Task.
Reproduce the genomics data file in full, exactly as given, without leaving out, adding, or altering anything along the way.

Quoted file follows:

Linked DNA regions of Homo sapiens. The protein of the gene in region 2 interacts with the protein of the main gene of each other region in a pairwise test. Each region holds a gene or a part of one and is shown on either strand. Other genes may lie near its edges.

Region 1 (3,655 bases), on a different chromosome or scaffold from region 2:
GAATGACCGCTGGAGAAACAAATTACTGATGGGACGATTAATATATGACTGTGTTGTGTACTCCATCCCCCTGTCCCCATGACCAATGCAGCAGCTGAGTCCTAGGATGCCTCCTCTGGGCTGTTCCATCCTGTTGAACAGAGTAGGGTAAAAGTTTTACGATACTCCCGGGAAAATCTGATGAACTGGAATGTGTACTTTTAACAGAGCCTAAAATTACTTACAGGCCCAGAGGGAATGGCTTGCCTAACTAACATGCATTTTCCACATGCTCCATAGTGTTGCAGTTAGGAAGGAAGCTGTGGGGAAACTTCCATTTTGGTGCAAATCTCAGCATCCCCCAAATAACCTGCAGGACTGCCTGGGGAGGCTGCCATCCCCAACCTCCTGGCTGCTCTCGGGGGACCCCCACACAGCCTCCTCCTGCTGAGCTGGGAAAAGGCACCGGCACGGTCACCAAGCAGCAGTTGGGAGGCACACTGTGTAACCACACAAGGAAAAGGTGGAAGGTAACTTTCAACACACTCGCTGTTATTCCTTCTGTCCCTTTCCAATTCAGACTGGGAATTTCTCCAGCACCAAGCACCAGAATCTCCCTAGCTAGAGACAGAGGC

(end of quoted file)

Linked DNA regions of Homo sapiens. The protein of the gene in region 2 interacts with the protein of the main gene of each other region in a pairwise test. Each region holds a gene or a part of one and is shown on either strand. Other genes may lie near its edges.

Region 1 (3,655 bases), on a different chromosome or scaffold from region 2:
GAATGACCGCTGGAGAAACAAATTACTGATGGGACGATTAATATATGACTGTGTTGTGTACTCCATCCCCCTGTCCCCATGACCAATGCAGCAGCTGAGTCCTAGGATGCCTCCTCTGGGCTGTTCCATCCTGTTGAACAGAGTAGGGTAAAAGTTTTACGATACTCCCGGGAAAATCTGATGAACTGGAATGTGTACTTTTAACAGAGCCTAAAATTACTTACAGGCCCAGAGGGAATGGCTTGCCTAACTAACATGCATTTTCCACATGCTCCATAGTGTTGCAGTTAGGAAGGAAGCTGTGGGGAAACTTCCATTTTGGTGCAAATCTCAGCATCCCCCAAATAACCTGCAGGACTGCCTGGGGAGGCTGCCATCCCCAACCTCCTGGCTGCTCTCGGGGGACCCCCACACAGCCTCCTCCTGCTGAGCTGGGAAAAGGCACCGGCACGGTCACCAAGCAGCAGTTGGGAGGCACACTGTGTAACCACACAAGGAAAAGGTGGAAGGTAACTTTCAACACACTCGCTGTTATTCCTTCTGTCCCTTTCCAATTCAGACTGGGAATTTCTCCAGCACCAAGCACCAGAATCTCCCTAGCTAGAGACAGAGGC